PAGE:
For a while I've been experiencing troubles with getting asleep. As I work in the field of IT already for 10 years and with time it seems the problem is accelerating. I've read on the internet a lot on the topic of getting asleep and how this relates to computers and computer equipment use and came to the conclusion one of the main reasons I have troubles getting asleep is I use computer late at night usually I use PC until 2, 3 o'clock. Then when I go to bed, I cannot fall asleep until its early in the morning usually 6, 7 in the morning. My main operating system on notebook is Linux so almost all of the time I use Linux. I've noticed when I occasionally use Windows, my eyes tend to be less strained afterwards and I sleep better. Thus I suspected there should be some kind of tool in Linux which changes how PC screen displays to make eyes more relaxed. I didn't have the time to research seriously and before some time the little research I've done on this led me to nothing. Just a week ago, I've read one of the articles in Linux Magazine (December) issue, there is a very thorough article in it on how to avoid headaches and eye strain using a tiny tool which changes monitor screen gamma called redshift. In this article will explain in short how to install and use redshift to make your PC work less stressful and improve your sleeping at night. I'm using Debian as a basis Linux distro and thre redshift is available via package, other deb derivatives Ubuntu, Xubuntu etc. aslo have it. For Fedora and most of other Linux distributions redshift is also available from default repositories. For those who use Slackware or some older Linux distributions, redshift has to be installed manually from source but this should be trivial.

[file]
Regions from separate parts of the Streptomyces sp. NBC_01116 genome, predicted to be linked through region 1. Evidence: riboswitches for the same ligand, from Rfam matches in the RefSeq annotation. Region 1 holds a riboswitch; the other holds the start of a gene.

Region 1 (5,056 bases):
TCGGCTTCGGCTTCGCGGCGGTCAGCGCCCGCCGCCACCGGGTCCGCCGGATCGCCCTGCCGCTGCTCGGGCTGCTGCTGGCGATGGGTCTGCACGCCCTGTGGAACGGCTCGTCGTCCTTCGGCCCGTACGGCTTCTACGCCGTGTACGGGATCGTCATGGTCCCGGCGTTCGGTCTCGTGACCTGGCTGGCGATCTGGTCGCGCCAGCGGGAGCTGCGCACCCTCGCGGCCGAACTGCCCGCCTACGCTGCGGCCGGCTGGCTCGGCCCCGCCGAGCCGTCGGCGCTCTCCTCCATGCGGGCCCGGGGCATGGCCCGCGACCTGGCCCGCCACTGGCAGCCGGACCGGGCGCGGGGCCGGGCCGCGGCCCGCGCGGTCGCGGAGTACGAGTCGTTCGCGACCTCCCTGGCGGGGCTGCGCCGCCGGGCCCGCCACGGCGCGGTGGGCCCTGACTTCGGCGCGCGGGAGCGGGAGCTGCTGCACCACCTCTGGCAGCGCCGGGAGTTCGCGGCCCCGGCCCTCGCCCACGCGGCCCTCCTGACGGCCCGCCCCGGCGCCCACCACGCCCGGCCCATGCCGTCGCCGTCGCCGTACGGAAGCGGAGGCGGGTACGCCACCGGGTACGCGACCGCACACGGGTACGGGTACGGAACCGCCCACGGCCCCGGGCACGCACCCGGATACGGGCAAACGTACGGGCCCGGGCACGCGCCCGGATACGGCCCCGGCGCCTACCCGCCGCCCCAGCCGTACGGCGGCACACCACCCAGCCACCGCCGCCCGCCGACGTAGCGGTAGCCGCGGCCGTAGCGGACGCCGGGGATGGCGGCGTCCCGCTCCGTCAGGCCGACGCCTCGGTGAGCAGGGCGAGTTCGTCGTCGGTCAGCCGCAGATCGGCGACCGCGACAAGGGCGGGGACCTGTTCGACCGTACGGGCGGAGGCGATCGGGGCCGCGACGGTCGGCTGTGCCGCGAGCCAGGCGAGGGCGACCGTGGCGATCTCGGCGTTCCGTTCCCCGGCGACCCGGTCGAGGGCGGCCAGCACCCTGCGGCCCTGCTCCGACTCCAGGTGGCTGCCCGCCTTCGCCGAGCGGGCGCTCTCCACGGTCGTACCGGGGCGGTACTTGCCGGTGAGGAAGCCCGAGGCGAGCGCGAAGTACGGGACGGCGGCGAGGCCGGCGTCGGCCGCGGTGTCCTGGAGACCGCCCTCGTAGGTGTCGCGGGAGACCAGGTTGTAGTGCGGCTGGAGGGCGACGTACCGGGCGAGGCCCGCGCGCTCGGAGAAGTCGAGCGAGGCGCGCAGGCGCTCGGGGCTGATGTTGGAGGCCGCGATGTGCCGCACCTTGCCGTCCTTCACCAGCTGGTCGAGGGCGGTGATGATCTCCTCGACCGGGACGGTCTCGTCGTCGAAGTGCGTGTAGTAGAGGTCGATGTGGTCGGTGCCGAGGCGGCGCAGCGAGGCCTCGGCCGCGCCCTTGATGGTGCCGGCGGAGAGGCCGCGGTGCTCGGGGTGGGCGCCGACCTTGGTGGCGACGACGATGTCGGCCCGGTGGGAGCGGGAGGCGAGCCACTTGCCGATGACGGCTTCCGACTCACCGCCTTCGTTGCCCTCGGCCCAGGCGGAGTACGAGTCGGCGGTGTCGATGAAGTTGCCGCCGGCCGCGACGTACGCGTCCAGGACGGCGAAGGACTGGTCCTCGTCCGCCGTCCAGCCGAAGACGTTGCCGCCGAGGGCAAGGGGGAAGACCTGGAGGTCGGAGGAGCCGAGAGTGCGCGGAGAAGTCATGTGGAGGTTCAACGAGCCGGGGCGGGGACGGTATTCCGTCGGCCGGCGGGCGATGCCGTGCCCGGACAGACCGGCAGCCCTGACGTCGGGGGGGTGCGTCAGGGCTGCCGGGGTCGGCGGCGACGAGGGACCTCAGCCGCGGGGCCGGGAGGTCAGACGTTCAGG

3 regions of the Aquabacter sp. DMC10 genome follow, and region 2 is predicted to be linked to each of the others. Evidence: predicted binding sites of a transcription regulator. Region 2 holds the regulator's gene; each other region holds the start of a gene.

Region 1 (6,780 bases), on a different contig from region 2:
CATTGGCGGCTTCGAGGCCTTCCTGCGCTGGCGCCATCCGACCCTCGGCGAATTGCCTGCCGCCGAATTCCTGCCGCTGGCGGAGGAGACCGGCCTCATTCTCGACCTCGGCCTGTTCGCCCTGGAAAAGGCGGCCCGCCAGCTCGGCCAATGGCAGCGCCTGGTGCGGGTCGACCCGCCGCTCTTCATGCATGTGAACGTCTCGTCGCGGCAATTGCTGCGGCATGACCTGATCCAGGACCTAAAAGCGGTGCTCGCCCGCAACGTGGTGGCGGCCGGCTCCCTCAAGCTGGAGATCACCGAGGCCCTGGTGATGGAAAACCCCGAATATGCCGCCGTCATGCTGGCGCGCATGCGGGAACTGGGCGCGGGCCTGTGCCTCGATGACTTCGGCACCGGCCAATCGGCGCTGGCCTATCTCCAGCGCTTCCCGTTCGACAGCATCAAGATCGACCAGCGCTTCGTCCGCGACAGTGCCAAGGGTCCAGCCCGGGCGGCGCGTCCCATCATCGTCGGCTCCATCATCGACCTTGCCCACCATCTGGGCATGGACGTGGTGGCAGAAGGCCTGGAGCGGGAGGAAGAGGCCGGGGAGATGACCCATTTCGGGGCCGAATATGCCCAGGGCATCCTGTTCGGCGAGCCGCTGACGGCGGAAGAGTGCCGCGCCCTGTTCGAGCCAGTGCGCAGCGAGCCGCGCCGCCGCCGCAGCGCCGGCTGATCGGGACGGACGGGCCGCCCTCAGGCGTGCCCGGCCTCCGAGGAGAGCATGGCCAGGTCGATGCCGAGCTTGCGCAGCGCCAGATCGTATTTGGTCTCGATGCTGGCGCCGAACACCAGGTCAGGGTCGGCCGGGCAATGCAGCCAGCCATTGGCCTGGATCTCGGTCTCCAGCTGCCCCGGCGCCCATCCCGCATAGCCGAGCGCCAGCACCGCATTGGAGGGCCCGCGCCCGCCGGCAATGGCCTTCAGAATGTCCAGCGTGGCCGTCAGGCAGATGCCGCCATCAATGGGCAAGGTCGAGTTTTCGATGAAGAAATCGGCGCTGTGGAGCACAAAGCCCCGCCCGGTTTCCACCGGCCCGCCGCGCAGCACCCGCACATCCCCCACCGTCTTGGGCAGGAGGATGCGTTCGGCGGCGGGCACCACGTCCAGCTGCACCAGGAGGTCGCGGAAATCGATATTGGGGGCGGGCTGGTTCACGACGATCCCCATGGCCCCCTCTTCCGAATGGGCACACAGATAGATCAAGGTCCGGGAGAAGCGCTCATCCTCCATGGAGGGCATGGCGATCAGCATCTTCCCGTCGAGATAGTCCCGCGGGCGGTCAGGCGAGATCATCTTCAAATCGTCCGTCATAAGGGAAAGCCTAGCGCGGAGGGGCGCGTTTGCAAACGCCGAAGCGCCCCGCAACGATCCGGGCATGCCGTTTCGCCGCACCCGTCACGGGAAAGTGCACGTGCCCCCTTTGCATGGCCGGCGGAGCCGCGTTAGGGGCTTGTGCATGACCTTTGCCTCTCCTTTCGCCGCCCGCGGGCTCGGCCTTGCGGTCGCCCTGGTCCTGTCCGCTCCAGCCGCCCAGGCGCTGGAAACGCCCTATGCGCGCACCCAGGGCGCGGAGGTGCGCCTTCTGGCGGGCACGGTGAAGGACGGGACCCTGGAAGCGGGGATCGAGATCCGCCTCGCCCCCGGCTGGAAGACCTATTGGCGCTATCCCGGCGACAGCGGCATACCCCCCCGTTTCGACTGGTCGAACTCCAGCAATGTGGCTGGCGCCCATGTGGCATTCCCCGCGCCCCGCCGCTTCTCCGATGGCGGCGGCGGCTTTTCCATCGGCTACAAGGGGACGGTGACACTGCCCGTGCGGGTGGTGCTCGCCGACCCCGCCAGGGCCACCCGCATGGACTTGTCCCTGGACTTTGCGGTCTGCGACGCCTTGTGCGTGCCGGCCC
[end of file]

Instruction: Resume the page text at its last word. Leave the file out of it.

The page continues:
1. Install Redshift and Redshift-gtk packages

To install on Debian and Ubuntu:

# apt-get –yes install redshift redshift-gtk

On Fedora install with yum:

# yum -y install redshift

After installed you will have two programs to tune the screen color temperature, one is console based ( redshift ) and the other one is GUI based ( gtk-redshift ).

redshift-gtk is a GUI frontend

Here is a list of redshift tool options:

2. Changing color gamma with redshift

hipo@noah:~$ redshift -h
Usage: redshift -l LAT:LON -t DAY:NIGHT [OPTIONS...]

Set color temperature of display according to time of day.

  -h        Display this help message
  -v        Verbose output

  -g R:G:B    Additional gamma correction to apply
  -l LAT:LON    Your current location
  -m METHOD    Method to use to set color temperature (randr or vidmode)
  -o        One shot mode (do not continously adjust color temperature)
  -r        Disable initial temperature transition
  -s SCREEN    X screen to apply adjustments to
  -t DAY:NIGHT    Color temperature to set at daytime/night

Please report bugs to <>

To set your screen to Reddish mode which will relax your eye strain and therefore – when you go to sleep you have a better sleep, type:

 hipo@noah:~$ redshift -l -35:-56 -t 5000:3300

Other monitor red-color afternoon or night time gamma to relax your eyes is;

hipo@noah:~$ redshift -l 52.5:13.4

3. Setting redshift to auto change screen gamma via cronjob

If you prefer automatically changing color gamma to reddish at night – will make your eyes (and hence organism) less alert set as a cronjob in lets say 22:00 o'clock at night;